• Great exercise but I do have to echo Michael’s thoughts, unless you are lucky enough to work from home this is impractical to do during the day. But I imagine doing this exercise at the end of the day when you get home is better than not doing it at all.

    • Andy,
      As above, I was able to do this on the floor in my cubicle when I used to work for The Man. I also wore shirt and tie back then. Sure, my shirt got untucked, but my back felt a lot better. It really depends on how much space you have to work with.

      Even if you don’t have the space where you work, you’ll see tremendous benefit by doing this at the end of your work day back home.

  • Is there any way that you could go back to using YouTube – I can not watch with the player that you are using now ? Thanks

  • What about the hunched shoulders from driving or typing? Can you do something for that? No-0ne ever tackles that side of the problem, it’s always a movement to tackle tight hip flexors. Never a movement to tackle the upper back problems.

    What have you got in your arsenal for upper back rounding, hunched back etc…


  • Just in time. This is one that can be used after reaching your final destination from air travel! I’m going to Florida in September!


    • Hi Vicky. When you have a pre-existing condition like that, you should always clear any new exercises with your health care professional…

  • Awesome! I am familiar with the Shin Box Switch “Body Flow”. I never thought of applying it for this compensation.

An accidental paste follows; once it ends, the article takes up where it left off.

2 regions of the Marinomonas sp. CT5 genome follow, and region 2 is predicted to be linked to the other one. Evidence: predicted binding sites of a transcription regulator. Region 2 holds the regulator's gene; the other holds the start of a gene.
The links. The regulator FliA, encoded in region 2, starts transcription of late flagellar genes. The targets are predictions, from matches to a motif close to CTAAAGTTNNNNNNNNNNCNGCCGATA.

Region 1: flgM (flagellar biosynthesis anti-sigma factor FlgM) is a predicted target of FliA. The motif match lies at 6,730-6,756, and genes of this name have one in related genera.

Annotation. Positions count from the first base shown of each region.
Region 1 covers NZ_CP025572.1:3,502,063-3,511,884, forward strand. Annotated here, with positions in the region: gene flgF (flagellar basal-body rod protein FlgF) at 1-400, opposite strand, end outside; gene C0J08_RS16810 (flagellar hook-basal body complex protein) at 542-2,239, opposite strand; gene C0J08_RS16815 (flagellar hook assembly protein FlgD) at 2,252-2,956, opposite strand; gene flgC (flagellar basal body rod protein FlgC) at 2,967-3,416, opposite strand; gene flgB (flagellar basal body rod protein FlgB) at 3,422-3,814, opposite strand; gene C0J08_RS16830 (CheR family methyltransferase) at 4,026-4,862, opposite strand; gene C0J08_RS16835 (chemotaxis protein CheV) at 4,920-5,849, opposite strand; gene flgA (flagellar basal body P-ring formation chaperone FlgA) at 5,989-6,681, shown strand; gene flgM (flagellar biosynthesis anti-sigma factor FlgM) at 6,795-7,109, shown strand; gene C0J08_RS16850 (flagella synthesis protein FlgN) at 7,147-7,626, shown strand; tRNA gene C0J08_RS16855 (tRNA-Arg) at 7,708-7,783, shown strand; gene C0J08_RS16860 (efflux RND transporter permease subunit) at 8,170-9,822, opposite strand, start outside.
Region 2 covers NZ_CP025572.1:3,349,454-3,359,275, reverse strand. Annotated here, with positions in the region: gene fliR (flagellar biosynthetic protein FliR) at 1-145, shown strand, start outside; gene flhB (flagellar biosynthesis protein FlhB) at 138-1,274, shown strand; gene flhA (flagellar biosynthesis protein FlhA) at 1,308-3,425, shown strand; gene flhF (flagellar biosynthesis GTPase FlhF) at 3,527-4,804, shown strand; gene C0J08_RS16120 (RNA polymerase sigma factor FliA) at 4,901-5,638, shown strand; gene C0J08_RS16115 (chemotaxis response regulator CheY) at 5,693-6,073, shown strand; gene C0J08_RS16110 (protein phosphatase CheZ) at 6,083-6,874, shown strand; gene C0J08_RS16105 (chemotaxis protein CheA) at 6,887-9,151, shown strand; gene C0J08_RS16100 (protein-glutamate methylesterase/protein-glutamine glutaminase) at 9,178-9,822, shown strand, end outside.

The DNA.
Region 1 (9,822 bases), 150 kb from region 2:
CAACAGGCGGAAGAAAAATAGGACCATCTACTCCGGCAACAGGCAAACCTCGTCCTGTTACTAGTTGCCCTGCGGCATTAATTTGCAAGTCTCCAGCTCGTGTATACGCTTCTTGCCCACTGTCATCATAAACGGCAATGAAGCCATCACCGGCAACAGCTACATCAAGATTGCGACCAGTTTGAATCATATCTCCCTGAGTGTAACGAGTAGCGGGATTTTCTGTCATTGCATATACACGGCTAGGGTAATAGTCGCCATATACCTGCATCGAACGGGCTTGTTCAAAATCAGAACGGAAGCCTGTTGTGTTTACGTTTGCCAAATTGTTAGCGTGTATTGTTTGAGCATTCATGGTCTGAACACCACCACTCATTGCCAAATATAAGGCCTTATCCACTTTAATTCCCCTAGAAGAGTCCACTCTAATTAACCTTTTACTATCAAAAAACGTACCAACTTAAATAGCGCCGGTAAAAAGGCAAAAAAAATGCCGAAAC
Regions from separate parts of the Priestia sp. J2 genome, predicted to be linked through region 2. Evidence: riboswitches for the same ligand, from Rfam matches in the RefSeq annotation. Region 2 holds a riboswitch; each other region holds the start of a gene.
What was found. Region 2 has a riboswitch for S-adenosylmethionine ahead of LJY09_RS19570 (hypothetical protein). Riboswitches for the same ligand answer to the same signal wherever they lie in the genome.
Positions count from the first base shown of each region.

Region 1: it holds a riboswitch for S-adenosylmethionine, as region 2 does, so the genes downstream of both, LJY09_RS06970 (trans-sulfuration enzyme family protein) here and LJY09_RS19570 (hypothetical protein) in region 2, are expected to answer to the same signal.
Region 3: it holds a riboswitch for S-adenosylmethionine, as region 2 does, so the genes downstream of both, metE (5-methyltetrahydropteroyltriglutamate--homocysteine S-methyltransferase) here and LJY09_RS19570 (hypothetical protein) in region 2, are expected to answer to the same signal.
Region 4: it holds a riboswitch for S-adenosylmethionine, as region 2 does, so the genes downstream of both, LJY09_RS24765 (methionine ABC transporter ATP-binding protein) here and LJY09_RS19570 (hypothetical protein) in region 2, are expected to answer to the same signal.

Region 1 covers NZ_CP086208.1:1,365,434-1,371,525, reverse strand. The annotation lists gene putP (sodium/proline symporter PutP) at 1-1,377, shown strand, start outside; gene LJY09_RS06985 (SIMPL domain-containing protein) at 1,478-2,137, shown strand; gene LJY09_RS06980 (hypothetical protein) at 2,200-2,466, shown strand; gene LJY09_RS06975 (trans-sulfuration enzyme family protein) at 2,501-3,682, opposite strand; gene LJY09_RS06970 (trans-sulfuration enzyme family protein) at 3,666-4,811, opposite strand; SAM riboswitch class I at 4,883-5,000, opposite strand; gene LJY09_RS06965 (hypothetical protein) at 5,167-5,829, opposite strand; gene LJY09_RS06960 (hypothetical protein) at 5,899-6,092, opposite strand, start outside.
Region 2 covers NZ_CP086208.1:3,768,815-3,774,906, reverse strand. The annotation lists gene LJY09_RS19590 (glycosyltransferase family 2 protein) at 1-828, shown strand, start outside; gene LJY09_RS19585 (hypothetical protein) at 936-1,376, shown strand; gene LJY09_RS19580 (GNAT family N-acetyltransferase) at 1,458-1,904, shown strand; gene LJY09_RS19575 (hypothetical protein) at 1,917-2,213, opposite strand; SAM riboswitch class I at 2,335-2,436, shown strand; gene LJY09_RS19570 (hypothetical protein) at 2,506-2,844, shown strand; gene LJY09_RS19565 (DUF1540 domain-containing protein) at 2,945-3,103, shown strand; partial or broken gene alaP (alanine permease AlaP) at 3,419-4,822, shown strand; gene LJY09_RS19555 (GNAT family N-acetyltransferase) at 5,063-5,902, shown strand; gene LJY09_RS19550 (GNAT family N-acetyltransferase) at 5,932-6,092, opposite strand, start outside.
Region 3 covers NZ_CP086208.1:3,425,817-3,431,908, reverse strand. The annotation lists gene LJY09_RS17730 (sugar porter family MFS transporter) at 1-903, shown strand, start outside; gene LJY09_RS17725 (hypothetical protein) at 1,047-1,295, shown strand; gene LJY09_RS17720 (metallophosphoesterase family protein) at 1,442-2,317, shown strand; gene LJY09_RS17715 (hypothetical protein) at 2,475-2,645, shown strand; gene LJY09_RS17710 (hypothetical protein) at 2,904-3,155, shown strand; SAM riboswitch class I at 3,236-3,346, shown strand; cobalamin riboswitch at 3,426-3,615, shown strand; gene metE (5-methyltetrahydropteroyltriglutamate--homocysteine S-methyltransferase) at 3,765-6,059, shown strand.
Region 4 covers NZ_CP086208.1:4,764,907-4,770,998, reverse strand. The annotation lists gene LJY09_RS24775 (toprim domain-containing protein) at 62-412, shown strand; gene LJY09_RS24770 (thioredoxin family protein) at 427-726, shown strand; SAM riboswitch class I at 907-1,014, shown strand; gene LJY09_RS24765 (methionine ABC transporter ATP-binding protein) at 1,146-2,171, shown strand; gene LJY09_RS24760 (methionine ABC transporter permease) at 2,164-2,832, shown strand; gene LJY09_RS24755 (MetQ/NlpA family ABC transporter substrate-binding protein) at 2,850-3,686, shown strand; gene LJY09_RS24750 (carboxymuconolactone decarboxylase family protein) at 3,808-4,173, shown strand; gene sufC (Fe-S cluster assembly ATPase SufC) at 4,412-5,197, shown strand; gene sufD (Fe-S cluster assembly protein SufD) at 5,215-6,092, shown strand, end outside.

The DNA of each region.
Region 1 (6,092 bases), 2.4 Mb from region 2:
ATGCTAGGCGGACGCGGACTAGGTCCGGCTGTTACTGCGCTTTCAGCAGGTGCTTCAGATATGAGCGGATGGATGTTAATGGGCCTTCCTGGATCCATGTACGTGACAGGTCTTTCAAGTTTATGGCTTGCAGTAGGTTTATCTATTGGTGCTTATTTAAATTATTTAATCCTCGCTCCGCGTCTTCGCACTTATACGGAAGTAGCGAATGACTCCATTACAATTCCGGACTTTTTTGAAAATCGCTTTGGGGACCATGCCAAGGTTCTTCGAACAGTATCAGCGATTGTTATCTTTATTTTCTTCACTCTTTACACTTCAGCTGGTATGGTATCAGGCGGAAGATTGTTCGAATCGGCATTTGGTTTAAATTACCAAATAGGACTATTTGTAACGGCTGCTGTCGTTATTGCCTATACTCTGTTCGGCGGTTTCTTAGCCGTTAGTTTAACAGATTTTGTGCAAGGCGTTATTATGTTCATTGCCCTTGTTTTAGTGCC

Thanks a bundle!

  • That is an excellent demonstration and explanation of the shin box switch. I’ve got most of the original Zdrovye/Sonnon material on the subject, but it always helps me to see someone else besides the original presenters do this stuff, and I now feel as though I understand it better – especially the “why” of it.

    Many thanks for your continued presentations of this material. BER and BWCoach have greatly improved my understanding of CST.
    .-= James Boelter´s last blog -> Training- Gluteal Amnesia =-.

  • If you use an exercise ball as a chair, you can do little “rock and roll” movements as you sit to stay loose and avoid some of the “chair shape” traps of being seated.

    • Of course, using the ball to replace your office chair is a supplement to the shin box switch. I use it as a maintenance tool not an end in itself.

  • Thanks for this! Love it, even if my middle-aged and ridiculously tight hips are groaning as I do it. Some day when I’m in the office in a skirt and hose, I’ll have to have a co-worker video me while doing it – that ought to be a laugh!